Monarchs Need Our Help to Survive

 

Yantis Lakeside Gardens

Living and Gardening in the

Beautiful Texas Hill Country




                 
               
           
Monarchs Need Our Help to Survive
By Robert & Sheryl Yantis






In the next few months, as temperatures rise, Monarch butterflies will appear in Texas on their way from Mexico to their summer habitats throughout the eastern United States and southern Canada. Some of them travel up to 2500 miles. Monarch Butterflies spend the winter in the fir forests of Mexico to escape the cold winters, hibernating and then returning north each spring as the weather warms and their larval food plants start growing. The fertile female monarch butterflies migrate first and lay eggs on milkweed along their way north. The eggs hatch into caterpillars (larvae) which eat milkweed and pupate and emerge after metamorphosis as a full grown butterfly. These butterflies and the male butterflies continue the migration. This generation and the next two generations live only about six weeks and only the fourth generation lives about six months and migrate south to Mexico in the fall and repeat the cycle the next spring.

The number of Monarch butterflies migrating has declined at an alarming rate due to extreme weather conditions and disappearing habitats both in their southern wintering grounds and their northern breeding grounds. Last spring unusually cold weather in Texas delayed the butterflies’ spring migration causing them to arrive late in areas where they would have bred. This limited their breeding season and aided in the decline in their numbers in the fall migration.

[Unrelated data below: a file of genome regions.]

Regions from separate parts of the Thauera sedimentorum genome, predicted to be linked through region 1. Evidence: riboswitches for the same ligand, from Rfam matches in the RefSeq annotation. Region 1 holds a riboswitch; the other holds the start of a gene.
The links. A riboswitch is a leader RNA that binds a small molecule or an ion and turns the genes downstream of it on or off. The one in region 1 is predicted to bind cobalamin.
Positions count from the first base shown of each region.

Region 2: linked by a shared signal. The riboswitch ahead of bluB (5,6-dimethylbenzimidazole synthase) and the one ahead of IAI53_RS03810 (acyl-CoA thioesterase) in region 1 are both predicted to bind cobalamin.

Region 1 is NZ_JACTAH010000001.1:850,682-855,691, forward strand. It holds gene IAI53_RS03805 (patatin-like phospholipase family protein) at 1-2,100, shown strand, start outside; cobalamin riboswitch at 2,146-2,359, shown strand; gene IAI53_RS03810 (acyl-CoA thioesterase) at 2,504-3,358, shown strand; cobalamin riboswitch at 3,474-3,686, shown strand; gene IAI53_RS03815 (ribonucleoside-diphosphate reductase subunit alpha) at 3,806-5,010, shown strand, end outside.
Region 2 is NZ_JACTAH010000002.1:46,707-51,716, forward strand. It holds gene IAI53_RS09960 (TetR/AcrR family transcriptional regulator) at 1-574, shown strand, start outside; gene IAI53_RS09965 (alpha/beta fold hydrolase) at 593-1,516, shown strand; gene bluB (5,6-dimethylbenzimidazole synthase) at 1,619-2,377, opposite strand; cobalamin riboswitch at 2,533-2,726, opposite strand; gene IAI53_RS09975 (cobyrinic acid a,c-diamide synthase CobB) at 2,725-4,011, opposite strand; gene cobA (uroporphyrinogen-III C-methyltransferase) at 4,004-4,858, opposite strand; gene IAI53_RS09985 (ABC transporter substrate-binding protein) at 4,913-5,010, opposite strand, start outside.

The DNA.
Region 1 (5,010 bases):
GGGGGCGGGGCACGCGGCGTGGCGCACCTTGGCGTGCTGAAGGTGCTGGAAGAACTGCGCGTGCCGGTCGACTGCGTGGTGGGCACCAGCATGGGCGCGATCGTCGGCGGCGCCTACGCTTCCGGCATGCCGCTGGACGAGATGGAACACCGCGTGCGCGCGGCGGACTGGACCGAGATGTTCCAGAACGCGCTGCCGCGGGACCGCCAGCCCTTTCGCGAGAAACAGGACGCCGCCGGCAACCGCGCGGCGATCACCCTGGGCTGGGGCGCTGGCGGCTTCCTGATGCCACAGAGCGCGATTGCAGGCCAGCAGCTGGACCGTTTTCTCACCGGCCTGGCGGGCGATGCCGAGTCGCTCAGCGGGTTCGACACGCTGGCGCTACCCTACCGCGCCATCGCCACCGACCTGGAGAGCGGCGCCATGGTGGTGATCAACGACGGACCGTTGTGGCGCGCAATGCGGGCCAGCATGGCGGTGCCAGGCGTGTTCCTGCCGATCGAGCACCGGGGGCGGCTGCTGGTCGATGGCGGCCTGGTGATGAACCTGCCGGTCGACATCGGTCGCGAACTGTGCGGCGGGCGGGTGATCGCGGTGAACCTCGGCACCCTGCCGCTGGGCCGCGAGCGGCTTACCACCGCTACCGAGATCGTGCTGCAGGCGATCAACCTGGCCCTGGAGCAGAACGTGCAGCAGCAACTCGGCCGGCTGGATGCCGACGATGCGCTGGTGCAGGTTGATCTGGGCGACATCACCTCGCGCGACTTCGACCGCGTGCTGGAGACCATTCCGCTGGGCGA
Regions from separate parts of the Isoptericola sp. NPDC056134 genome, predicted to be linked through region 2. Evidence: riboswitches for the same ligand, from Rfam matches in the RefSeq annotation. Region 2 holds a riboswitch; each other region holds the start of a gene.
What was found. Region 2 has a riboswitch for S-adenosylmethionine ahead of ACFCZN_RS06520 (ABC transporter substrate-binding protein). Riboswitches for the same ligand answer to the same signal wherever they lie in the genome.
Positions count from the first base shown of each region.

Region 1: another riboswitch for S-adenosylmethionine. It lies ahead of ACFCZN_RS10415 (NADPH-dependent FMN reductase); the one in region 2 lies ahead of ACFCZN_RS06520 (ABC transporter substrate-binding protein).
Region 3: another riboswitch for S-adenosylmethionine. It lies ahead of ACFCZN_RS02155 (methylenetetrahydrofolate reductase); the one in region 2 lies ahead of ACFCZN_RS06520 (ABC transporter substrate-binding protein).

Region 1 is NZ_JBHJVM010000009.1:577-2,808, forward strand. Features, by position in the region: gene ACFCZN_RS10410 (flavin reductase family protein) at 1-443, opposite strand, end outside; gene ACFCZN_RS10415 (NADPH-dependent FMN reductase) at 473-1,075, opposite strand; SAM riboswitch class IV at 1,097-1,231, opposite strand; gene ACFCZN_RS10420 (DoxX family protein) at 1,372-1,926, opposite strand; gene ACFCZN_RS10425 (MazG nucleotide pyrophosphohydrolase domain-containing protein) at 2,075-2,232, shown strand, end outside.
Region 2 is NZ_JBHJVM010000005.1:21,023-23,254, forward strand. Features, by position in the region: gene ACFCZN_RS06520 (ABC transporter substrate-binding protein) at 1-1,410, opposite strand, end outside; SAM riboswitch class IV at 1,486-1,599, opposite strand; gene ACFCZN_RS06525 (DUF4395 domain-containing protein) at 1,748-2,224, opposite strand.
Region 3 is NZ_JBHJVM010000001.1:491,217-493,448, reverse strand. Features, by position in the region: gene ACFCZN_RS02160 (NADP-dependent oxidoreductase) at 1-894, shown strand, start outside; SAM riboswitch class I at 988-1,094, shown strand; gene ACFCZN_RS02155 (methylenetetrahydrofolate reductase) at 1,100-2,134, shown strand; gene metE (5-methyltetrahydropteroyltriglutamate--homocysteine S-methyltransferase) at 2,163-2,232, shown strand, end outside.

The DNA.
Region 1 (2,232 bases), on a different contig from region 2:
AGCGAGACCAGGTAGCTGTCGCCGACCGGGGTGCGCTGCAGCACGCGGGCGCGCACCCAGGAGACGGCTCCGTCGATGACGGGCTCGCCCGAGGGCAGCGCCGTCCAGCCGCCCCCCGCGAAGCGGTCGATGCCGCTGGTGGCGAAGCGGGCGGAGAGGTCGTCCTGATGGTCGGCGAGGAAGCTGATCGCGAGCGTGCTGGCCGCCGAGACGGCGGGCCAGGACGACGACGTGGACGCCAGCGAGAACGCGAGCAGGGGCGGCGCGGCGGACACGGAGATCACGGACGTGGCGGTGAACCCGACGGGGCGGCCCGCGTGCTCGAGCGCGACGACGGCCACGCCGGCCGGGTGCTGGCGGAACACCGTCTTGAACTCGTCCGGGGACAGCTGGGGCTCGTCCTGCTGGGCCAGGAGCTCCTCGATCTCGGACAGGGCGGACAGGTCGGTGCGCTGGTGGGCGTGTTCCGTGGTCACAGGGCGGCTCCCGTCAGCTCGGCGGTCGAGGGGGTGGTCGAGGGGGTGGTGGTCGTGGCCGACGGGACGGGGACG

One of the major reasons for Monarchs decline is the decrease in milkweed the primary food source of monarchs. Monarch butterflies lay their eggs only on milkweed. 

The destruction of milkweed by the use of the modern systemic herbicide Glyphosate (Roundup) in genetically modified corn, and soybean fields is catastrophic in their fight for survival. Development has also threatened the migration of these beautiful butterflies.  Milkweed plants are being cut down to make room for roads and houses.  The remaining habitat is no longer large enough to maintain the large populations of the 1990s her conditions and disappearing habitats both in their southern wintering grounds and their northern breeding grounds. Last spring unusually cold weather in Texas delayed the butterflies’ spring migration causing them to arrive late in areas where they would have bred. This limited their breeding season and aided in the decline in their numbers in the fall migration.


We can all help the monarchs by planting native milkweed and nectar plants in central Texas and in breeding areas and migration routes. The most successful method to plant native milkweed is to start them from seeds.  Due to their long tap root they are hard to transplant from pots. Look in Texas native seed catalogs to purchase seeds. Tropical Milkweed can be purchased in pots and transplanted directly in the ground.  You must be careful when purchasing plants because most of them have been treated with systemic insecticides which will kill the caterpillars when they feed on them. Be sure and ask before you purchase plants.  

 Nectar plants such as Mistflower, Butterfly Bush, Purple Coneflower, Salvia Coccinea and other Salvias, Woody Bonset Maximillian Sunflower, Lantana, Zinnias and Cosmos will also attract and feed Monarchs and other butterflies to your yard.